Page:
This post is by Cat Zakrzewski from Venture Capital Dispatch
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Bot Home Automation Inc., which does business as Ring, raised $61.2 million in Series C funding led by Kleiner Perkins Caufield & Byers.
The Santa Monica, Calif., company produces Wi-Fi-connected video doorbells, which allow users to remotely see who is standing at their door from their phones. The product gives users a notification when someone rings the bell or if its motion sensors detect someone in front of the house.
The company declined to disclose its valuation. PitchBook Data Inc. reported the company’s valuation jumped from $63.6 million to $202 million.
Chief Executive Jamie Siminoff said his goal is to use technology to make neighborhoods safer.
Mr. Siminoff said the inspiration for Ring, like many backed by Silicon Valley investors, came out of his garage. After selling his previous company Unsubscribe Inc., Mr. Siminoff was working on different designs with a team of other engineers in his garage. Because he couldn’t hear the doorbell from the work area, he rigged it so it was connected to Wi-Fi. When visitors came by, they were more impressed by the doorbell than the other designs he was developing.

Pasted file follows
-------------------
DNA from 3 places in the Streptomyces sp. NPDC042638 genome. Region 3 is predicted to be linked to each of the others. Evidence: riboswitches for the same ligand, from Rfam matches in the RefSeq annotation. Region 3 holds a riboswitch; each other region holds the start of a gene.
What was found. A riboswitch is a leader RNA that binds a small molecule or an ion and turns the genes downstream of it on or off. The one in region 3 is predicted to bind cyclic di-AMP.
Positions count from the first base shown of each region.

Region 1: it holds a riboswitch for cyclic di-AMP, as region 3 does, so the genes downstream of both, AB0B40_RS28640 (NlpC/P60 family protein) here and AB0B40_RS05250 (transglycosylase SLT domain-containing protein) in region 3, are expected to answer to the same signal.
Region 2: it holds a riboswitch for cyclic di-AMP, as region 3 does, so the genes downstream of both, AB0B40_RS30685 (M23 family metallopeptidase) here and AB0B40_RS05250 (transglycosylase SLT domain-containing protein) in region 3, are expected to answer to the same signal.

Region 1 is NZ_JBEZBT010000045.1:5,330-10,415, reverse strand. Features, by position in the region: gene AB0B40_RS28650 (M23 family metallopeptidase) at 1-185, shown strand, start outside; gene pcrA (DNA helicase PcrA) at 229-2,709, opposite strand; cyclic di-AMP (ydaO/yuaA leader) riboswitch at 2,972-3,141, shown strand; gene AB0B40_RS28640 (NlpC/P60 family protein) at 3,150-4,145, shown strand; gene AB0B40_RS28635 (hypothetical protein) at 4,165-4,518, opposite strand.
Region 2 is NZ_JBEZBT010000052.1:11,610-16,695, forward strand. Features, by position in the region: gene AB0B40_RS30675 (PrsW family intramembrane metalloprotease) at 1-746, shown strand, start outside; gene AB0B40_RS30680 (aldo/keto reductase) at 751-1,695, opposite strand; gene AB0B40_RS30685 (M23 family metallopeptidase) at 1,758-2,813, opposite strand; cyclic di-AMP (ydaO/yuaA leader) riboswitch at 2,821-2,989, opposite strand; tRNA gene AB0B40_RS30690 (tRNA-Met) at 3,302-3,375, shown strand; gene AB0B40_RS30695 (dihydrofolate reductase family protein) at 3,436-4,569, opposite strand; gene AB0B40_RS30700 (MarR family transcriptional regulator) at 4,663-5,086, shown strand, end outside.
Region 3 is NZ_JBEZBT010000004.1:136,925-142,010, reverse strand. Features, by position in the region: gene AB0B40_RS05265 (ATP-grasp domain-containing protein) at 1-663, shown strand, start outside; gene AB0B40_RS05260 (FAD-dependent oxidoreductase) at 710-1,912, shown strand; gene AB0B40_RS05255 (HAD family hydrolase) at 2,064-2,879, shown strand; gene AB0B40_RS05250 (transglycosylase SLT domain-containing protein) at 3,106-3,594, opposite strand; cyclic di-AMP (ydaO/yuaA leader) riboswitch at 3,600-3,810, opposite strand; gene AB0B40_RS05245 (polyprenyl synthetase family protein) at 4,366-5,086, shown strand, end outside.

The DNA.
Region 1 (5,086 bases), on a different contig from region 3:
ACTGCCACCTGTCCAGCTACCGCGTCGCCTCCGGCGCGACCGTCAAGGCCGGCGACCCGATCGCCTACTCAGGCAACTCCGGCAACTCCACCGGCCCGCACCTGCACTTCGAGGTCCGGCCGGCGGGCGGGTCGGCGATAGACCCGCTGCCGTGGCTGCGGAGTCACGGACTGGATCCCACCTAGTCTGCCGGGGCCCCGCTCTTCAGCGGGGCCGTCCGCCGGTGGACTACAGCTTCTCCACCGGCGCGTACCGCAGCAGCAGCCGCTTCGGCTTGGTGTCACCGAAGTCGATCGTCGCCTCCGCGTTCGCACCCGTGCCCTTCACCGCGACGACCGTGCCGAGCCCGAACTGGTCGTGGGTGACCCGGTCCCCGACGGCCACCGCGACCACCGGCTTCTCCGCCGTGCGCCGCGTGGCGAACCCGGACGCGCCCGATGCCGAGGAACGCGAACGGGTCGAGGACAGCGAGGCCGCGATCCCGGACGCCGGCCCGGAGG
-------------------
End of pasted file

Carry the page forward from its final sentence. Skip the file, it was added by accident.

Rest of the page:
“The thing I didn’t want to sell ended up being the product people wanted to buy,” Mr. Siminoff said.
The company offers a line of products focused on securing the area in front of the home and the home’s perimeter, including doorbells and a camera that sticks on the house. The company on Wednesday launched Ring Doorbell Pro, which has enhanced Wi-Fi connection, high-definition video and advanced motion detection.
Mr. Siminoff said he thinks his product compliments other connected home devices, such as those from Nest or Honeywell . He said his product line is all about securing the front and outside of the home, while those products primarily focus on the inside. The DoorBird, from Skybell Technologies, and the coming Wi-Fi Smart Video Doorbell, from August Home, offer similar features.
But like other connected home products, Ring has been plagued by security concerns. Pen Test Partners LLP found a serious flaw hackers could exploit in the system. The company addressed the issue through a firmware update earlier this year.
Mr. Siminoff said he has hired many security professionals who are constantly attacking the devices to find vulnerabilities and fix them.
“We’re very focused on security,” Mr. Siminoff said. “We’re constantly updating and patching software.”
The latest financing brings the company’s fundraising total to $93.7 million.
Read more about Ring’s funding and plans to go public at Dow Jones VentureWire.
Write to Cat Zakrzewski at email@example.com. Follow her on Twitter @Cat_Zakrzewski.